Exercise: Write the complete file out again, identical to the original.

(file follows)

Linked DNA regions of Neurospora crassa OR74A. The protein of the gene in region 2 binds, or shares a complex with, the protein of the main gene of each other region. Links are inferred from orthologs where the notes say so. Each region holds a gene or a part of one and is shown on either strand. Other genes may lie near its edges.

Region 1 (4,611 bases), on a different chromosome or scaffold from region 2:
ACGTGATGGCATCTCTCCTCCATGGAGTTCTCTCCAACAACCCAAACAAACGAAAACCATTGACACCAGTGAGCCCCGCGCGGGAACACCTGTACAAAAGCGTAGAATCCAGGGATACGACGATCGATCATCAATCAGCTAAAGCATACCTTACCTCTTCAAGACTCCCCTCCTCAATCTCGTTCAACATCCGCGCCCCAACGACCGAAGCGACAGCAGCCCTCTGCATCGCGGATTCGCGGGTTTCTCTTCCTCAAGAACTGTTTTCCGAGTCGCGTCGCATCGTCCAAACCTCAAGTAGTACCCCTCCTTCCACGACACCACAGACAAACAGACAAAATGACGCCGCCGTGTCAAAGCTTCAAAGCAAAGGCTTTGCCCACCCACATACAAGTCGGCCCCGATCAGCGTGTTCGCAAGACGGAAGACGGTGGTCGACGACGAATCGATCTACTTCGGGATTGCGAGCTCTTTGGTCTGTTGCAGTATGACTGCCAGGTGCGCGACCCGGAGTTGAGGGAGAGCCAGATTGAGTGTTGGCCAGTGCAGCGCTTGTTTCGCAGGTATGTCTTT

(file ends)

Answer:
Linked DNA regions of Neurospora crassa OR74A. The protein of the gene in region 2 binds, or shares a complex with, the protein of the main gene of each other region. Links are inferred from orthologs where the notes say so. Each region holds a gene or a part of one and is shown on either strand. Other genes may lie near its edges.

Region 1 (4,611 bases), on a different chromosome or scaffold from region 2:
ACGTGATGGCATCTCTCCTCCATGGAGTTCTCTCCAACAACCCAAACAAACGAAAACCATTGACACCAGTGAGCCCCGCGCGGGAACACCTGTACAAAAGCGTAGAATCCAGGGATACGACGATCGATCATCAATCAGCTAAAGCATACCTTACCTCTTCAAGACTCCCCTCCTCAATCTCGTTCAACATCCGCGCCCCAACGACCGAAGCGACAGCAGCCCTCTGCATCGCGGATTCGCGGGTTTCTCTTCCTCAAGAACTGTTTTCCGAGTCGCGTCGCATCGTCCAAACCTCAAGTAGTACCCCTCCTTCCACGACACCACAGACAAACAGACAAAATGACGCCGCCGTGTCAAAGCTTCAAAGCAAAGGCTTTGCCCACCCACATACAAGTCGGCCCCGATCAGCGTGTTCGCAAGACGGAAGACGGTGGTCGACGACGAATCGATCTACTTCGGGATTGCGAGCTCTTTGGTCTGTTGCAGTATGACTGCCAGGTGCGCGACCCGGAGTTGAGGGAGAGCCAGATTGAGTGTTGGCCAGTGCAGCGCTTGTTTCGCAGGTATGTCTTT